I know we weren’t the only ones up before the sun this past weekend to take our girls to their first hockey practice of the season. But that didn’t make it suck any less. Dragging your kids out of bed (which I never, ever have to do under normal circumstances), shoving food into their mouths and loading them up with equipment to go out into the single-digit temps and then the cold arena… Yes. Fun stuff.
I know I should be more excited. We set the tone, right? And I was trying, especially because Anna and Avery weren’t overly enthusiastic about starting hockey this year and I want them to go out and enjoy it. Anna is starting her third season and Avery her first, and we have been trying to pump them up about this season, especially because they’ll be on the same team for the first and last time. Here’s what we got in response:
Avery: “I don’t want to skate! I don’t like skating! I just want to watch!”
Anna [with a sigh]: “OK, but this is my last year of hockey. Ever.”
I hate to get all Canadiana on you, but our kids don’t seem to fit into that “We heart hockey” mould. So why do we have them in hockey? It’s a little complicated. I grew up in a hockey family. Both my sisters played and my dad has been involved in hockey on an organizational level for most of my life. Hockey is just what we do (even though I don’t). Sean also plays and is a huge fan of the sport, so it was just assumed that our girls would play, like all their cousins before them.
And, as is Anna’s nature, she always says she doesn’t want to play at the start of the season, but then enjoys playing every week (more or less, you know), so we don’t give in to her giving up. I also wasn’t surprised to have Avery reluctant in recent weeks, following her great enthusiasm for the idea of playing hockey last year. Today she seemed glum as we got ready (but it was 6:30 a.m.!) and was quite stoic in the dressing room before going out on the ice. “You’ll give me a kiss before I put my helmet on, right?” she asked us. Honestly, it seems to be a kiss of confidence that she needs, and she toddled out there and did a great job — and even said she had a good time afterwards.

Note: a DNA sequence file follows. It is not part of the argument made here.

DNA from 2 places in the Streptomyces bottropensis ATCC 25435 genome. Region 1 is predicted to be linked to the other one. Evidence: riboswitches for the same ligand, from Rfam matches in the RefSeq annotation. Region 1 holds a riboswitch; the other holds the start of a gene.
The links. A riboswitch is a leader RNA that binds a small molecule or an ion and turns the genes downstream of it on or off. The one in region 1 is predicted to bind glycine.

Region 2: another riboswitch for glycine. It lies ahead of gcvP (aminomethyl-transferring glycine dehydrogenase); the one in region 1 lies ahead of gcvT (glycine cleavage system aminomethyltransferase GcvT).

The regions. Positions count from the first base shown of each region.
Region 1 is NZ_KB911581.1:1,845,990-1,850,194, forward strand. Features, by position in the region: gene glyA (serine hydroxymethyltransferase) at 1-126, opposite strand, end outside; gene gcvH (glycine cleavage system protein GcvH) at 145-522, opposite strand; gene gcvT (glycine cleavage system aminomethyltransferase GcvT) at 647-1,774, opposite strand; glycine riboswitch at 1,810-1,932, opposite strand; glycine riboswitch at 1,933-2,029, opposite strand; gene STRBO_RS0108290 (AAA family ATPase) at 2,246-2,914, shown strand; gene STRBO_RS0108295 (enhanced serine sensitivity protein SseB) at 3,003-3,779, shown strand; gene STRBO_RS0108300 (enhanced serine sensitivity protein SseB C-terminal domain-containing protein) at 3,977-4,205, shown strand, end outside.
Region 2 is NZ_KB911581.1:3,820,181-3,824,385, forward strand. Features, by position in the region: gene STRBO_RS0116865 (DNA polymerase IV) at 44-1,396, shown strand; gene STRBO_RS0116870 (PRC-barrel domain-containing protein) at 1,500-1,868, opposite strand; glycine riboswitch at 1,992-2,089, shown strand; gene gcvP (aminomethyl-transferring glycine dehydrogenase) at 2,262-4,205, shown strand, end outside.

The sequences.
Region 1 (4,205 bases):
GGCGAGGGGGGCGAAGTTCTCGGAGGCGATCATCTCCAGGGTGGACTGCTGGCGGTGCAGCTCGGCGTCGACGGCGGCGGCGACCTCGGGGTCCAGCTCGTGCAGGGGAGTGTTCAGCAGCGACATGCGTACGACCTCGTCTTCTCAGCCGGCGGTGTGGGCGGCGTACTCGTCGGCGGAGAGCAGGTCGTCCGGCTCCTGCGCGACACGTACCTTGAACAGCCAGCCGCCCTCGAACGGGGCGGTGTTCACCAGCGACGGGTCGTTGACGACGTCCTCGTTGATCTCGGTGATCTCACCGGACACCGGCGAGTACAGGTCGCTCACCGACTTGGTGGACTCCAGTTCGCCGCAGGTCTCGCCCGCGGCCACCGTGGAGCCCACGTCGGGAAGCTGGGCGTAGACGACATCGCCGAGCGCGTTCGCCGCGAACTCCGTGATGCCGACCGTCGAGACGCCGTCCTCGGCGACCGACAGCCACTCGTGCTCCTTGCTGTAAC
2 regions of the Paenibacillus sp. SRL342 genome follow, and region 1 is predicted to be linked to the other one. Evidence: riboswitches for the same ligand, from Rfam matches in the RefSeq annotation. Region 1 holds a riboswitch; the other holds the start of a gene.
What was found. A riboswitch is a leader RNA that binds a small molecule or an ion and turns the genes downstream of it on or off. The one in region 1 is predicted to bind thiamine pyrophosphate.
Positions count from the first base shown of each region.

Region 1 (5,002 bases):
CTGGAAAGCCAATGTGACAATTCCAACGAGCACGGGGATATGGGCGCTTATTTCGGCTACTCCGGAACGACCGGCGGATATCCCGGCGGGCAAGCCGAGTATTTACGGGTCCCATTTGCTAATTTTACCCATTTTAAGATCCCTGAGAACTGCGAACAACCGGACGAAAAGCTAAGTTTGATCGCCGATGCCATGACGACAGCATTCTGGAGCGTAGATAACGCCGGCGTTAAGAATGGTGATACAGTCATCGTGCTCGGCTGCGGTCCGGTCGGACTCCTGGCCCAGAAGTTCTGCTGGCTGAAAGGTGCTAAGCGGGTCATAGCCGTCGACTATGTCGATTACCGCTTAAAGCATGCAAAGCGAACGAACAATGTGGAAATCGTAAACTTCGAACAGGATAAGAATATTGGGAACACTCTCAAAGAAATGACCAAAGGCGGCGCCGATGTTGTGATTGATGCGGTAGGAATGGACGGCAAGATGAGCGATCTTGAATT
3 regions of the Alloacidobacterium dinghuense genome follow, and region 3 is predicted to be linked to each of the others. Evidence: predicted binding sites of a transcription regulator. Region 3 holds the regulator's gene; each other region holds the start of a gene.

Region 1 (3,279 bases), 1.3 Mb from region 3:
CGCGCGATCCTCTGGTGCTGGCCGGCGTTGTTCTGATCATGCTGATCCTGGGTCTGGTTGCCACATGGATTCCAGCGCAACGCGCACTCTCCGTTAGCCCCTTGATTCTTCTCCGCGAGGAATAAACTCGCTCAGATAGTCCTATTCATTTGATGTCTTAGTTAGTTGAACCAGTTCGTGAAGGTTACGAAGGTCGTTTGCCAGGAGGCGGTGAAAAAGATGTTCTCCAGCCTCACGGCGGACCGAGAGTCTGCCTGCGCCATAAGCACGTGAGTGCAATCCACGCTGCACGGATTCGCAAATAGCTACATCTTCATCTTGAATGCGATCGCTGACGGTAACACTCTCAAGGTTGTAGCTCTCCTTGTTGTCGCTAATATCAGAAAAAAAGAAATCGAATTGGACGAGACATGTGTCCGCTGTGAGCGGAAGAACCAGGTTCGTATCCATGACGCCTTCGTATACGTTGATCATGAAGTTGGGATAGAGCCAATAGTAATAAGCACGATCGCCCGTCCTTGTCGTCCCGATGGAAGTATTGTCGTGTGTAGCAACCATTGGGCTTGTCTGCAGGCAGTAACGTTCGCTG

They both said so. And that is why we keep doing it. I know I’m probably in the minority (or am I?). Most hockey moms and dads I know are pretty enthusiastic about their kids playing — and excelling — at the sport. They’re eager to see their budding hockey stars hone their skills and advance to rep teams, which puts them at the arena four or five times a week and has them travelling all over the place, giving up weekend plans for the Great Canadian Game. They love it. And their kids love it.
Maybe if our kids loved and lived for it, I would feel different. But for me, hockey is another activity we’re trying out — one I do hope they’ll stick with, but I won’t be devastated if they don’t (don’t tell my dad I said that!). It’s got so many positive elements — physical activity and skill building, as well as teaching sportsmanship and how to work together as a team. Hopefully it will motivate the girls to work hard and push themselves in many areas of their lives, and lead to lasting friendships. I want them to love something and do it with passion, but I’ve realized by this point that that may take a considerable amount of trial and error over the years to find that special thing. And I’m OK with that.
And I tell myself, it could be worse. They could be on the pageant circuit. Or I could have been one of those parents taking her children home from hockey practice when we were just arriving. Ouch.
Are you a hockey family? Do you love it, or just live with it? And if you have more than one child in the sport, or kids on rep teams, how to manage to have hockey and a life?